application-specific, thus conflicts are best handled by applications.
How do we inform the applications of conflicts? Write/write
conflicts are detected after the file has been closed, either immediately
after or after a while, depending on the MTB. We choose to let the
close operation return
SUCCESS (if no conflicts occur),
FAILURE (contraversely), or
If it takes some amount of time before the
updates are propagated to the server, then it is impossible to report
success or failure immediately. How long an application can wait for
the close to ''finish'' is also application-specific, so we will
let the applications decide. With each
close should be associated
a close expiration time (CET>=0):
close will not return until the updates are propagated
succesfully back to the server, or a conflict has been detected, or
it times out (according to the CET). With CET=0 the call will
return immediately, and with a very large CET the call returns only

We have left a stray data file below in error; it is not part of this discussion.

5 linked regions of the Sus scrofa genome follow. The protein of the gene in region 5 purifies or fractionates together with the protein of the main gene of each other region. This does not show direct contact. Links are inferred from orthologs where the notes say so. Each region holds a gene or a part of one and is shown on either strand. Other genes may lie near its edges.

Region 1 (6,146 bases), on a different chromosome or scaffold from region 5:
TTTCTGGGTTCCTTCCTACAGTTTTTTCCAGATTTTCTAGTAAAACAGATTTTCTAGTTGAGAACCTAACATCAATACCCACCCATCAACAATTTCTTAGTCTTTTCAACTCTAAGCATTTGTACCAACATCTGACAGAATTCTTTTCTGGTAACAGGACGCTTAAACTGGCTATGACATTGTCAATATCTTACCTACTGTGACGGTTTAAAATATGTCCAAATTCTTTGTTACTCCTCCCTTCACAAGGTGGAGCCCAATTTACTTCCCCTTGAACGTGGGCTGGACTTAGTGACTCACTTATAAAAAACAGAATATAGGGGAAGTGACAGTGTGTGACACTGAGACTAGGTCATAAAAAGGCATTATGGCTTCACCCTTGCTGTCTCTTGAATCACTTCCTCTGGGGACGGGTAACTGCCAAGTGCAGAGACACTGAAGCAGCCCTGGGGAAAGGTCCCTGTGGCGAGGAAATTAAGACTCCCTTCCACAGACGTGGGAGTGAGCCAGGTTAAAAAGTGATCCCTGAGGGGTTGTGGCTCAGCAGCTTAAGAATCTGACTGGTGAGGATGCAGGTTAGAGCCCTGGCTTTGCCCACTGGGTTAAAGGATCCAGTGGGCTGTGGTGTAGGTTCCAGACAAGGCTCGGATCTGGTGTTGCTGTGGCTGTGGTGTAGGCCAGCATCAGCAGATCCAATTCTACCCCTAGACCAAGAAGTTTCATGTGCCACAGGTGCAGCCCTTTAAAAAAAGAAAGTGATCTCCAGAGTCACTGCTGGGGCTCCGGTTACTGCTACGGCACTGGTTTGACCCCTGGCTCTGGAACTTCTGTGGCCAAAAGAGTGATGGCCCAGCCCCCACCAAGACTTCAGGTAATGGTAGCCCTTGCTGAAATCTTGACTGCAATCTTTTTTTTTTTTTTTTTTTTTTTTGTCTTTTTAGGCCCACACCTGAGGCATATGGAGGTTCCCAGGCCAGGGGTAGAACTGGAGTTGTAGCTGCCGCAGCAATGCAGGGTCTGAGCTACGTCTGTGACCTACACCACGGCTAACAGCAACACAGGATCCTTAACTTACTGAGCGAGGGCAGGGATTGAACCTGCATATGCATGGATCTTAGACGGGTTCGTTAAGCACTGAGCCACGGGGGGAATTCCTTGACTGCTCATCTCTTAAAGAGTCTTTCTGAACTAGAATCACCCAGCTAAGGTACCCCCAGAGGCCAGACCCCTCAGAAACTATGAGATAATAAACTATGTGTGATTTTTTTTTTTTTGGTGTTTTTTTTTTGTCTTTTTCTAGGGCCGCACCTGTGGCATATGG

when the status (success or failure) of the
close has been
close fails or times out then the application can inform
the user, rename the cached file (using a special operation), re-execute the
commands, or do whatever steps it deems necessary!
At the time of writing the implementation had only just begun, thus we cannot report to you any results. We plan to have a full working implementation with test results no later than at the end of the year!
New (or ported) applications that utilize the new facilities need to be written and their performance weighted against the performance of existing applications before we are able to draw conclusions as to the viability of the model. Furthermore, it will be interesting to study the effects of applications or users operating on the same set of files using different levels of consistency.